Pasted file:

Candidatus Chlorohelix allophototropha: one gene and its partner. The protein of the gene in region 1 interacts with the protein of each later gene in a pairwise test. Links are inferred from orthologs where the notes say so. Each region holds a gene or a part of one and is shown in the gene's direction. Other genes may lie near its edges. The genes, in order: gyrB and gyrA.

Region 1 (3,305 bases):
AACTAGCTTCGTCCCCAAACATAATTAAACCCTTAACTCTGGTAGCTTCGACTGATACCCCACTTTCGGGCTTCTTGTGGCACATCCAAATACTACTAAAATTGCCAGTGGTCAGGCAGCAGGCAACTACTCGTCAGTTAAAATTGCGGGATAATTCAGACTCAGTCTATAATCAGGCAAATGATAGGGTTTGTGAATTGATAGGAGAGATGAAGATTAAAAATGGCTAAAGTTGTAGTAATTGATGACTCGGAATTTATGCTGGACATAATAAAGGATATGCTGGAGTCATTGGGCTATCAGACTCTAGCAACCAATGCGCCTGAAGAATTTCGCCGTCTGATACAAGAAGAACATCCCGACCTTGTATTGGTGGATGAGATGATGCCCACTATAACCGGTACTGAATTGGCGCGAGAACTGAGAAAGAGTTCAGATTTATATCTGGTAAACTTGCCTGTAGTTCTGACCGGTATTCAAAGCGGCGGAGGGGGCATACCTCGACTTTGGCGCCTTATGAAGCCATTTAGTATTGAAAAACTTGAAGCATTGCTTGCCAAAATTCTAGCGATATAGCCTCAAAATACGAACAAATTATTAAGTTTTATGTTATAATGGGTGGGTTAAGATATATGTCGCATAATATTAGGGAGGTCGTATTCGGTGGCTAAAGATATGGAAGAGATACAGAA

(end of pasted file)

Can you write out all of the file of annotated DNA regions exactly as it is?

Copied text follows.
Candidatus Chlorohelix allophototropha: one gene and its partner. The protein of the gene in region 1 interacts with the protein of each later gene in a pairwise test. Links are inferred from orthologs where the notes say so. Each region holds a gene or a part of one and is shown in the gene's direction. Other genes may lie near its edges. The genes, in order: gyrB and gyrA.

Region 1 (3,305 bases):
AACTAGCTTCGTCCCCAAACATAATTAAACCCTTAACTCTGGTAGCTTCGACTGATACCCCACTTTCGGGCTTCTTGTGGCACATCCAAATACTACTAAAATTGCCAGTGGTCAGGCAGCAGGCAACTACTCGTCAGTTAAAATTGCGGGATAATTCAGACTCAGTCTATAATCAGGCAAATGATAGGGTTTGTGAATTGATAGGAGAGATGAAGATTAAAAATGGCTAAAGTTGTAGTAATTGATGACTCGGAATTTATGCTGGACATAATAAAGGATATGCTGGAGTCATTGGGCTATCAGACTCTAGCAACCAATGCGCCTGAAGAATTTCGCCGTCTGATACAAGAAGAACATCCCGACCTTGTATTGGTGGATGAGATGATGCCCACTATAACCGGTACTGAATTGGCGCGAGAACTGAGAAAGAGTTCAGATTTATATCTGGTAAACTTGCCTGTAGTTCTGACCGGTATTCAAAGCGGCGGAGGGGGCATACCTCGACTTTGGCGCCTTATGAAGCCATTTAGTATTGAAAAACTTGAAGCATTGCTTGCCAAAATTCTAGCGATATAGCCTCAAAATACGAACAAATTATTAAGTTTTATGTTATAATGGGTGGGTTAAGATATATGTCGCATAATATTAGGGAGGTCGTATTCGGTGGCTAAAGATATGGAAGAGATACAGAA